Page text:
Vitamins may reduce bone fracture risk

Folate and other B vitamins, already known to prevent severe birth defects and heart attacks, may also ward off broken bones from osteoporosis, two major studies suggest.

Folate and other B vitamins, already known to prevent severe birth defects and heart attacks, may also ward off broken bones from osteoporosis, two major studies suggest.

The findings of the studies – one in the Netherlands and one of the United States – underscore doctors’ longstanding recommendation that people take multivitamins.

They could also further support the US government’s decision to require bread and cereal makers to fortify their products with folate, also known as folic acid.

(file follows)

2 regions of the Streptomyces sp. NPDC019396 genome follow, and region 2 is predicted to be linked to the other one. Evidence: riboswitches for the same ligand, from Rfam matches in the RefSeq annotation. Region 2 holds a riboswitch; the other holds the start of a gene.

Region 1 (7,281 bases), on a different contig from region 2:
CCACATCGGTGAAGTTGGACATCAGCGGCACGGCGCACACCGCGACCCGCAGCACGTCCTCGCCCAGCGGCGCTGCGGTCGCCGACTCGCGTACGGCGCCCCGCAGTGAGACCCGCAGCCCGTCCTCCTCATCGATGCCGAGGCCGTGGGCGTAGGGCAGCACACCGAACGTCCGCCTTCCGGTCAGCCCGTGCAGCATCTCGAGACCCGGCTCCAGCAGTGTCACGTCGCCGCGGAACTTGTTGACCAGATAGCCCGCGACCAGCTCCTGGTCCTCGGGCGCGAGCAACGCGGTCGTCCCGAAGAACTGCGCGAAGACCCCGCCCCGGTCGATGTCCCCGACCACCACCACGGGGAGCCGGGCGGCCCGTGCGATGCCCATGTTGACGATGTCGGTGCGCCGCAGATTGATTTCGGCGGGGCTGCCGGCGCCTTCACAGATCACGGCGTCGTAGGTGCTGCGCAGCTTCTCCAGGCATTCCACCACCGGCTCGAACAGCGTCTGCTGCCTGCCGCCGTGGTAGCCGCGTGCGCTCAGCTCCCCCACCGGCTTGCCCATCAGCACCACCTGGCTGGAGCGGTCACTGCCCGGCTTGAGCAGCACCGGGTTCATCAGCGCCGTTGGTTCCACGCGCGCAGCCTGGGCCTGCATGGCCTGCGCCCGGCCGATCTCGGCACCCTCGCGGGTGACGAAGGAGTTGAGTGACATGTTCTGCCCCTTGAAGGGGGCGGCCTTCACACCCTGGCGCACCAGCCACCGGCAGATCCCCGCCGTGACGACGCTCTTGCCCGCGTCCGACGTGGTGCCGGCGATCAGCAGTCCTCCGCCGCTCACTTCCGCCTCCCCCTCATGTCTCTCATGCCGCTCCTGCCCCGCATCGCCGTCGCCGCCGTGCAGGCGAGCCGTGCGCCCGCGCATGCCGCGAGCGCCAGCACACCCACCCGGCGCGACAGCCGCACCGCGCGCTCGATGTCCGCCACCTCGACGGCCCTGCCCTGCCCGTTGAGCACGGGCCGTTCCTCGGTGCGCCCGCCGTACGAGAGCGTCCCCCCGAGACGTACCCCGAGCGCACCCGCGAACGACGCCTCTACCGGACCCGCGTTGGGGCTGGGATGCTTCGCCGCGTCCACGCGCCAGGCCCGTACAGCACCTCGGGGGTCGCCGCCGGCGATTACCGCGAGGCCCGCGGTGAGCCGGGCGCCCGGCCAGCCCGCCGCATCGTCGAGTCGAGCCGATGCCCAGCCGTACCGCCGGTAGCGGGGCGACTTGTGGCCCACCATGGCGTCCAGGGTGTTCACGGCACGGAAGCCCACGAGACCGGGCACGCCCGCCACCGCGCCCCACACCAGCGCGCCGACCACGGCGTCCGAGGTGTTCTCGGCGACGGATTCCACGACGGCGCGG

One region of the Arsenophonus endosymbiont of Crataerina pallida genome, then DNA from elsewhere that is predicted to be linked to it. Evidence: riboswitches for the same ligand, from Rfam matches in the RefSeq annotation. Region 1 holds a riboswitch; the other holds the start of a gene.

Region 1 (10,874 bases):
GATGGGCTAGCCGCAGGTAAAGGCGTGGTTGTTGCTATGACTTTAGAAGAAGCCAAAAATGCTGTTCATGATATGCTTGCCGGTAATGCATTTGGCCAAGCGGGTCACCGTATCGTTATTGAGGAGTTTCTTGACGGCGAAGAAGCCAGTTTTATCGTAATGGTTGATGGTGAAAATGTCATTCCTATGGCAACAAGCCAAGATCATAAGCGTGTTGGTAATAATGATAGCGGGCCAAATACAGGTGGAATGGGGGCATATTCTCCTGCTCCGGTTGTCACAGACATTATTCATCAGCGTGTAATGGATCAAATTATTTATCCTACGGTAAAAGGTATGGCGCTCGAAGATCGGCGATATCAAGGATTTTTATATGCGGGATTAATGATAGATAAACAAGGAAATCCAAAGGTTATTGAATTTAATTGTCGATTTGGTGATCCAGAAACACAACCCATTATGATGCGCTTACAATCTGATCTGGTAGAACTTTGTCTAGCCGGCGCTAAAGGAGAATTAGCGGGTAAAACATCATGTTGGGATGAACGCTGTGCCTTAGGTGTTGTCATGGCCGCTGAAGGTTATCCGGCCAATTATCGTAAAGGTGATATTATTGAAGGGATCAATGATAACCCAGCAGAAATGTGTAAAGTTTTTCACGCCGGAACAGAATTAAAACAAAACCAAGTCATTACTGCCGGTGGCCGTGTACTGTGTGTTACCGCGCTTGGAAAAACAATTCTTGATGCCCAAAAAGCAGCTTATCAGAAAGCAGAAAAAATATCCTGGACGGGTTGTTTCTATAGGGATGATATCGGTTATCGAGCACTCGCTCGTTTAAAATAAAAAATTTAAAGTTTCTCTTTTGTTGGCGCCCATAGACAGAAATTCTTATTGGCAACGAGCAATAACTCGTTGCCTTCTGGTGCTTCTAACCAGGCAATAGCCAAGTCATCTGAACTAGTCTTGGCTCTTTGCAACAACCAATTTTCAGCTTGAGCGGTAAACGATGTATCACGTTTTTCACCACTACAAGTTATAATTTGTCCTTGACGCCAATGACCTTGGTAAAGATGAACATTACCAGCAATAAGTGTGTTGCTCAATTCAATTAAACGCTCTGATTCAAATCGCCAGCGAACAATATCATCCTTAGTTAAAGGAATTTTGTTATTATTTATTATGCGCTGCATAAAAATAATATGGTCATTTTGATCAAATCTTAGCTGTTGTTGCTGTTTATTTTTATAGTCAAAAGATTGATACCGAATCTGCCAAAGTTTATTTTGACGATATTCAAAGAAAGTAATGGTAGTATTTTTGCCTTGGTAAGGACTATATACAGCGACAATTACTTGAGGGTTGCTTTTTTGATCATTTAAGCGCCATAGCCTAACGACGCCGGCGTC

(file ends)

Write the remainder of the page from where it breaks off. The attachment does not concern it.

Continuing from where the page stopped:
B vitamins are known to reduce levels of homocysteine, an amino acid already linked, at high levels, to an increased risk of heart attacks, strokes and Alzheimer’s disease. Now research shows high levels of homocysteine at least double the risk of osteoporosis-related fractures.

The report from the Netherlands found that the risk of such fractures was twice as high in men and women with homocysteine levels in the top 25%, compared with those with lower levels.

Similarly, a US study found the risk nearly quadrupled in the top 25% of men and nearly doubled in the top 25% of women.

“The basic way to keep your homocysteine down in a healthy range is to have plenty of B vitamins,” said Dr Douglas Kiel, senior author of the US study in Boston.

The studies were reported in the New England Journal of Medicine.

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